You would have a hard time finding a sorority girl who doesn’t think recruitment is stressful. The process is long, physically taxing, and nerve wrecking. It’s full of ups, it’s full of downs, and most will second guess themselves and their place in the grand scheme of things. Despite all this, it’s extremely rewarding when all is said and done and the week is through. Just as you would have a hard time finding a sorority girl who doesn’t think recruitment is stressful, you would also have a hard time finding a sorority girl who didn’t absolutely agree that a week of chaos was ultimately worth all of the friendships and experiences that Greek life has to offer.
A Northwestern student recently spoke out against the process, going so far as to claim that sorority recruitment actually violates Northwestern’s hazing policy. The former PNM published a column in The Daily Northwestern, recapping her experience as a freshman going through a recruitment that “in no way promoted a functional, supportive atmosphere and instead was a generally divisive experience.”
Normally, I would make light of a situation involving a severely misguided freshman essentially waging a written war on a system about which she knows close to nothing. But hazing isn’t a joke. Similarly, accusing an entire Greek system of hazing is a very serious allegation, and it could be argued that a college freshman with little to no familiarity with the inner workings of sorority life has no right to claim that she was personally victimized by a selection process that literally every single member has to endure.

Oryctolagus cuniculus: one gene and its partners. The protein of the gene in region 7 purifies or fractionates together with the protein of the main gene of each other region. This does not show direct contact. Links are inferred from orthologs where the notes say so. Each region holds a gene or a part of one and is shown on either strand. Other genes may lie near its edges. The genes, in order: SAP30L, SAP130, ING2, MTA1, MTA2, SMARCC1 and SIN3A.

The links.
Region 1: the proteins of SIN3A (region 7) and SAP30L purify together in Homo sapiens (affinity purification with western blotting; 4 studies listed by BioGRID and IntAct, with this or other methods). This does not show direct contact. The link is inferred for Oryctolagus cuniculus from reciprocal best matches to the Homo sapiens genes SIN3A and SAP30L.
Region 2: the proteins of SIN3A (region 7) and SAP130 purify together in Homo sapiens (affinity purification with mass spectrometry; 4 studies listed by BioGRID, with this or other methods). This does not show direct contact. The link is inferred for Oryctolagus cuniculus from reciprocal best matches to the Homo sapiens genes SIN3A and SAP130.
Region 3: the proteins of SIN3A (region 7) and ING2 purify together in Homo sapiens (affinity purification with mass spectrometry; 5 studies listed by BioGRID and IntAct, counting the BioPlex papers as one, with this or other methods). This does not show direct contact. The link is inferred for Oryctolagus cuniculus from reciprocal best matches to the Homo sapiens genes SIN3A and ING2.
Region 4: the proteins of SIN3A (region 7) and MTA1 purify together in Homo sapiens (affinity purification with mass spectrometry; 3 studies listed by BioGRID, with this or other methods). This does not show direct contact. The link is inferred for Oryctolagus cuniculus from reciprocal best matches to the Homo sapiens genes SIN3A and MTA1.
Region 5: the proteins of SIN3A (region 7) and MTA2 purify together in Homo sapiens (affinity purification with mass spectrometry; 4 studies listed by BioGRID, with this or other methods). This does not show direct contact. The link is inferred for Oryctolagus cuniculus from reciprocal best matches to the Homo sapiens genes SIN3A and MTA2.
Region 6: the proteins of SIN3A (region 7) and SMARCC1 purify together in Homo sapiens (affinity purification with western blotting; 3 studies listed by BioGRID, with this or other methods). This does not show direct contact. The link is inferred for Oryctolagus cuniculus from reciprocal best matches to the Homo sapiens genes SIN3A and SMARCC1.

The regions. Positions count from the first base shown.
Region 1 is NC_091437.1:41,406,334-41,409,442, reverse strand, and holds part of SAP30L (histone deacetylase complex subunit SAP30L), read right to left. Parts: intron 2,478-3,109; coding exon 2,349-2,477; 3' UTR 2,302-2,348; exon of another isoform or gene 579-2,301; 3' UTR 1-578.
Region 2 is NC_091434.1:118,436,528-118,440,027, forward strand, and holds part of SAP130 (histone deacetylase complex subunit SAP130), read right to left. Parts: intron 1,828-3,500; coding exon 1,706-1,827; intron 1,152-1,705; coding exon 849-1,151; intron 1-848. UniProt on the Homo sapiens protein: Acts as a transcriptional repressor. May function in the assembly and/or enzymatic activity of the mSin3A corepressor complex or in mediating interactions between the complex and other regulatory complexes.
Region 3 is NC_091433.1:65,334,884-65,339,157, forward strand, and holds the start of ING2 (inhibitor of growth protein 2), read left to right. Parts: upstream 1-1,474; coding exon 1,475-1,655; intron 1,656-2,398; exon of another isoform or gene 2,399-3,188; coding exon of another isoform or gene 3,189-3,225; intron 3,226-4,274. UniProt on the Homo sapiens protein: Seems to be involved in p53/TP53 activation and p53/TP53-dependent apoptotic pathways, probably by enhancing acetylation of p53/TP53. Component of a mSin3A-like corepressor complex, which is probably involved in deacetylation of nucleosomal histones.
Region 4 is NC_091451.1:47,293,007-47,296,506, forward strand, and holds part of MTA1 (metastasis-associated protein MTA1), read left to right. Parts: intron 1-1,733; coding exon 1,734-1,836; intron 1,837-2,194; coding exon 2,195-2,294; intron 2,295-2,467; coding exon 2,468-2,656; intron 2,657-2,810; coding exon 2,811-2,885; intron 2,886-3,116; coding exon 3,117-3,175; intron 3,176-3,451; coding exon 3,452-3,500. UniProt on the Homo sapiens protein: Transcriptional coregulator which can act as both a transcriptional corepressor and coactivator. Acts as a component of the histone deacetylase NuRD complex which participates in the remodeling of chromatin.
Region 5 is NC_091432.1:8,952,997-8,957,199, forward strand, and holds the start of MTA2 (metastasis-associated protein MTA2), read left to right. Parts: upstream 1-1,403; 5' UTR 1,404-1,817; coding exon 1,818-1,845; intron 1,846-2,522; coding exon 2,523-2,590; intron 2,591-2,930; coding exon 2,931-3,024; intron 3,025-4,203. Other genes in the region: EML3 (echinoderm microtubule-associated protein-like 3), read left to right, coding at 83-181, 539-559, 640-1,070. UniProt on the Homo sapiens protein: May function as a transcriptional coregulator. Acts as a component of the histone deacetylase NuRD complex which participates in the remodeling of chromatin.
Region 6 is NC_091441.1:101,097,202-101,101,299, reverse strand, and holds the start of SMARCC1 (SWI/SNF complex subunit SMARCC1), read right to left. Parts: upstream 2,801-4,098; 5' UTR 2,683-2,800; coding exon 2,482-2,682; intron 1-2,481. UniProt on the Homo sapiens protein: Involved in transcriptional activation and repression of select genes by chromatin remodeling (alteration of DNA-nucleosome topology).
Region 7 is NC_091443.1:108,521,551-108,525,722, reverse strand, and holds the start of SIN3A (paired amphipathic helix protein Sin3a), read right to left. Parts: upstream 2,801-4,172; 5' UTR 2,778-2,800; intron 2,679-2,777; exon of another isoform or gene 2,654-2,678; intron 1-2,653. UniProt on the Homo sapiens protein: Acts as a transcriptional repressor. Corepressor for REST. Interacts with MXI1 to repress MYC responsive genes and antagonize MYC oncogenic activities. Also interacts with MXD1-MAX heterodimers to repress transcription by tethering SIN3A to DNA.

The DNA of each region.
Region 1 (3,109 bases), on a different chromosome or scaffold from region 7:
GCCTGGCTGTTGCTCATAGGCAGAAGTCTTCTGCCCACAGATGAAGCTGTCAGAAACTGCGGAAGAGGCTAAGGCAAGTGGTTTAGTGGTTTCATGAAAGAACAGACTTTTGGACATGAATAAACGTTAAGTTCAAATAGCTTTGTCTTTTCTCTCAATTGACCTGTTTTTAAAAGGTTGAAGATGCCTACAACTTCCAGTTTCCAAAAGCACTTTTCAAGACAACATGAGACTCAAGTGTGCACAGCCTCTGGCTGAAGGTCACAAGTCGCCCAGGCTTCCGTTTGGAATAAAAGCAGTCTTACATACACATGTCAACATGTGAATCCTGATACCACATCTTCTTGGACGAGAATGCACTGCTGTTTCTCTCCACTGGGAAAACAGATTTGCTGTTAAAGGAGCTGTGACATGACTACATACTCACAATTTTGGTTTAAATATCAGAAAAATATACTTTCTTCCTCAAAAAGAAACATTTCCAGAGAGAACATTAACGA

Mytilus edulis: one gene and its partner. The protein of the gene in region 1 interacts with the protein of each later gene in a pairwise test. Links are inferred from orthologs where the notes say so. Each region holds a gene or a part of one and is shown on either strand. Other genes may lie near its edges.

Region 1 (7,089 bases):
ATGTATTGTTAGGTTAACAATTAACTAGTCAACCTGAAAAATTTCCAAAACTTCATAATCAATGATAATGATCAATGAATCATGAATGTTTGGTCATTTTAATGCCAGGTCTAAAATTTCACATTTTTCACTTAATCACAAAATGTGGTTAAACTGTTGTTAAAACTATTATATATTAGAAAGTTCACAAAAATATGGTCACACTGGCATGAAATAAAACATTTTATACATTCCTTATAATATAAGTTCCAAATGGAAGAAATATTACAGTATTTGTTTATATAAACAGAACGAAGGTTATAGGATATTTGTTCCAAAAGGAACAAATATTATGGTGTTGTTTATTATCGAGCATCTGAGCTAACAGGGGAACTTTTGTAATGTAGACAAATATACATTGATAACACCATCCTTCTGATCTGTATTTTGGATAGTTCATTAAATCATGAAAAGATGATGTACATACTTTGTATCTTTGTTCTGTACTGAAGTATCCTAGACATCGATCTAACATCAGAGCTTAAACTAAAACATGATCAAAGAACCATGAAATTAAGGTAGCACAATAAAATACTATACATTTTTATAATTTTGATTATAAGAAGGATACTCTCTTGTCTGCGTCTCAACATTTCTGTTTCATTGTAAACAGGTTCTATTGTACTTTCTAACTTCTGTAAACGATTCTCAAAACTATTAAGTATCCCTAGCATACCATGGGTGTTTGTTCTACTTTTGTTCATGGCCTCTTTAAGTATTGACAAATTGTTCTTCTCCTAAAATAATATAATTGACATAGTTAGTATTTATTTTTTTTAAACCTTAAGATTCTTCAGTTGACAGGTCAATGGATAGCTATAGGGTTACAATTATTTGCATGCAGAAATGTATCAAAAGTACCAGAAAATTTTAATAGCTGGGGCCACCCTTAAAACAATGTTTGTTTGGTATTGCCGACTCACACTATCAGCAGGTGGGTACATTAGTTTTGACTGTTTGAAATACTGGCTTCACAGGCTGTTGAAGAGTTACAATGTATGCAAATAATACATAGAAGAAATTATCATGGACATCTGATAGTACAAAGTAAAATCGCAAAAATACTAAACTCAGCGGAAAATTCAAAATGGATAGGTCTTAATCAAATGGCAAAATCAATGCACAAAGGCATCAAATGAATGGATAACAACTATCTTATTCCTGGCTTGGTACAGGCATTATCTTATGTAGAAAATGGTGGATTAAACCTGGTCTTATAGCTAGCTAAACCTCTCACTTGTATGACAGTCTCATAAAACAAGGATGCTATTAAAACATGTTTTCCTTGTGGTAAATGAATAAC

So let’s clear some things up.
I came away from the recruitment process with some new friends and significantly more knowledge about the Greek system, but one thing still troubles me. I had heard Northwestern has a strict anti-hazing policy and I wouldn’t have to worry about it in sororities, but what I endured with hundreds of other young women in early January cannot be seen as anything other than hazing.
Actually, it can. It can be seen as an active effort made by participating chapters to meet, talk to, and educate potential new members. It can be seen as a tedious but nonetheless necessary step towards recruiting new members who have values and standards similar to those of a particular house. It could be seen as the women of that house opening their doors and explaining their sisterhood to 18-year-olds who know basically nothing about what sorority life is all about. Saying that recruitment cannot be seen as anything other than hazing is like saying sororities cannot be seen as anything other than a cult: a dramatic over-exaggeration made by someone who has no knowledge of the other side.
Upon examination of the official policy in NU’s Student Handbook, my suspicions were confirmed: Under the hazing policy outlined in the Student Code of Conduct section, the sorority recruitment process is hazing.
During recruitment I saw girls at their absolute worst — sobbing in Norris University Center after not getting called back to their favorite houses, gossiping about the stereotypes of the chapters, turning on friends who they felt they must compete with, and judging and critiquing their fellow women.